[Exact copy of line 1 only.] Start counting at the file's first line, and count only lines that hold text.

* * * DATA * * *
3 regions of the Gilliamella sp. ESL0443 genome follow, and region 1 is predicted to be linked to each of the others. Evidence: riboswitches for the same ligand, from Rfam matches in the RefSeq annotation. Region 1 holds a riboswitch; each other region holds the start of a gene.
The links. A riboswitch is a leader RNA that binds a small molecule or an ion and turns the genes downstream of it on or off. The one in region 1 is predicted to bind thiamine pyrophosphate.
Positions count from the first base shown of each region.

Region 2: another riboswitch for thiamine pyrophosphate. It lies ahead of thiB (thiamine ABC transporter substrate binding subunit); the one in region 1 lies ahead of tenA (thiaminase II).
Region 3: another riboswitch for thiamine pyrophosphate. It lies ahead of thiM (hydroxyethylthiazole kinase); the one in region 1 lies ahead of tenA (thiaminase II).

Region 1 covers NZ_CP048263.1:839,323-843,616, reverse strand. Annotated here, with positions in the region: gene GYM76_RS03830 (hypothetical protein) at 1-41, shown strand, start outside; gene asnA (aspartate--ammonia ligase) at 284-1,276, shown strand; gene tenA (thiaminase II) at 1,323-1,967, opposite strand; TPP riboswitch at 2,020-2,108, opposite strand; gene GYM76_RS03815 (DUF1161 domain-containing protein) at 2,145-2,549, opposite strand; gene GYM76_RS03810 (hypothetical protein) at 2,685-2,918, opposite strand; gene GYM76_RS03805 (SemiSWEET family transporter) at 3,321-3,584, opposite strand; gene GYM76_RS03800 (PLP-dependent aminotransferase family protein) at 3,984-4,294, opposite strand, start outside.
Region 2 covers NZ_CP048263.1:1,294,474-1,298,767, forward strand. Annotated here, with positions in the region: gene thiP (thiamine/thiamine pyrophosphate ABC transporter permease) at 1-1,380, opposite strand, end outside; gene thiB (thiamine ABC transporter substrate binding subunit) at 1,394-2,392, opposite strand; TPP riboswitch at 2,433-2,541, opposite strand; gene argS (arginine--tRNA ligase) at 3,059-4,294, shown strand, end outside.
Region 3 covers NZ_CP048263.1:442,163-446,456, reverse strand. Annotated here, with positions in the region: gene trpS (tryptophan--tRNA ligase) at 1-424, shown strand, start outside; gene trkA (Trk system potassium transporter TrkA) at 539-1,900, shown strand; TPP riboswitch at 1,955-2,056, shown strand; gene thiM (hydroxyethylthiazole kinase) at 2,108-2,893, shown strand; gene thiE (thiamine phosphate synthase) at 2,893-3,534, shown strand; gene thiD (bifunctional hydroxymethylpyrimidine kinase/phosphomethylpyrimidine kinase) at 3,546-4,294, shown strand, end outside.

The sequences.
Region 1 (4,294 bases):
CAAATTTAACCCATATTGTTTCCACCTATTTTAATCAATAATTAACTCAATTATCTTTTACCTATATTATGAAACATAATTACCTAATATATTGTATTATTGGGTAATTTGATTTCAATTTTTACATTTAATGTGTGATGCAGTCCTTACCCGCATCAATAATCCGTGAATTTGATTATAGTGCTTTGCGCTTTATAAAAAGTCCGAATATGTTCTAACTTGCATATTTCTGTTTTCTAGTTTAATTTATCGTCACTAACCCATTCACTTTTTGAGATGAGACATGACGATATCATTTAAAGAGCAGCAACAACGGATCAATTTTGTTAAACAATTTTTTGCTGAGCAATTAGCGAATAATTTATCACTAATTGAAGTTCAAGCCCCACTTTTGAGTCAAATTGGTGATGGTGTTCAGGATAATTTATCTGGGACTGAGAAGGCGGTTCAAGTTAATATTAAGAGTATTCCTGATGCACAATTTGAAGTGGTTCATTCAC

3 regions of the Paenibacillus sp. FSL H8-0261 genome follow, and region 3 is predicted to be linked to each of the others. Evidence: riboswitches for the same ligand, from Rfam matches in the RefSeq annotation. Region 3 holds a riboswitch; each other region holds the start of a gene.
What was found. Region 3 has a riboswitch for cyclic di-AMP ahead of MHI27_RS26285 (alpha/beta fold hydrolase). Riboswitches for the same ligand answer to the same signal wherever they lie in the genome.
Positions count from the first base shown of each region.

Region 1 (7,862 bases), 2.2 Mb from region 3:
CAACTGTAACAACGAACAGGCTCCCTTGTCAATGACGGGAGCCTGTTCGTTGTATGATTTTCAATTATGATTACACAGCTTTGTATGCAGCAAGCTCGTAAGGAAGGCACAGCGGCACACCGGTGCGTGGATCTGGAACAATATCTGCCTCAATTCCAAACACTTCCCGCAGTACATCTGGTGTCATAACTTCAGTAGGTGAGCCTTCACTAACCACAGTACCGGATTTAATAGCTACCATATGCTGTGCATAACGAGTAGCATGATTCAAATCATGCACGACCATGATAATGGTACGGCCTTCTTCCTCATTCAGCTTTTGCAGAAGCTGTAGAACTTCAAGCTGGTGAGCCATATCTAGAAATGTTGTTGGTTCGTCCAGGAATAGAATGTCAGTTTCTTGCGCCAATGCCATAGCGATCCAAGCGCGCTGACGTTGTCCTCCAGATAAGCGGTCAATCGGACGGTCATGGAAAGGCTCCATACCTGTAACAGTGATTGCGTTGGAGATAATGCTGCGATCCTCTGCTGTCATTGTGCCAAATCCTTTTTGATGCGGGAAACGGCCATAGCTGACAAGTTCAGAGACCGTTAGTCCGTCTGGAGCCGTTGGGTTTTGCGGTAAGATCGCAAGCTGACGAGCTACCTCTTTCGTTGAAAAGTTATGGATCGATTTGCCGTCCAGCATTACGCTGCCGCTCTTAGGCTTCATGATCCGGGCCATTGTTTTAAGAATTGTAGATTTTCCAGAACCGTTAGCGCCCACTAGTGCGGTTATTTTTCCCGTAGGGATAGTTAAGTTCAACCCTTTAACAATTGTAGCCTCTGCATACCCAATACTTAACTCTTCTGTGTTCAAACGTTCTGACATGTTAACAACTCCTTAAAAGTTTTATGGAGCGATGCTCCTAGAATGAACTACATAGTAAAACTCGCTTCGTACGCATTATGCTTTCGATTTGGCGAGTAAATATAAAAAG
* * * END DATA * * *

3 regions of the Gilliamella sp. ESL0443 genome follow, and region 1 is predicted to be linked to each of the others. Evidence: riboswitches for the same ligand, from Rfam matches in the RefSeq annotation. Region 1 holds a riboswitch; each other region holds the start of a gene.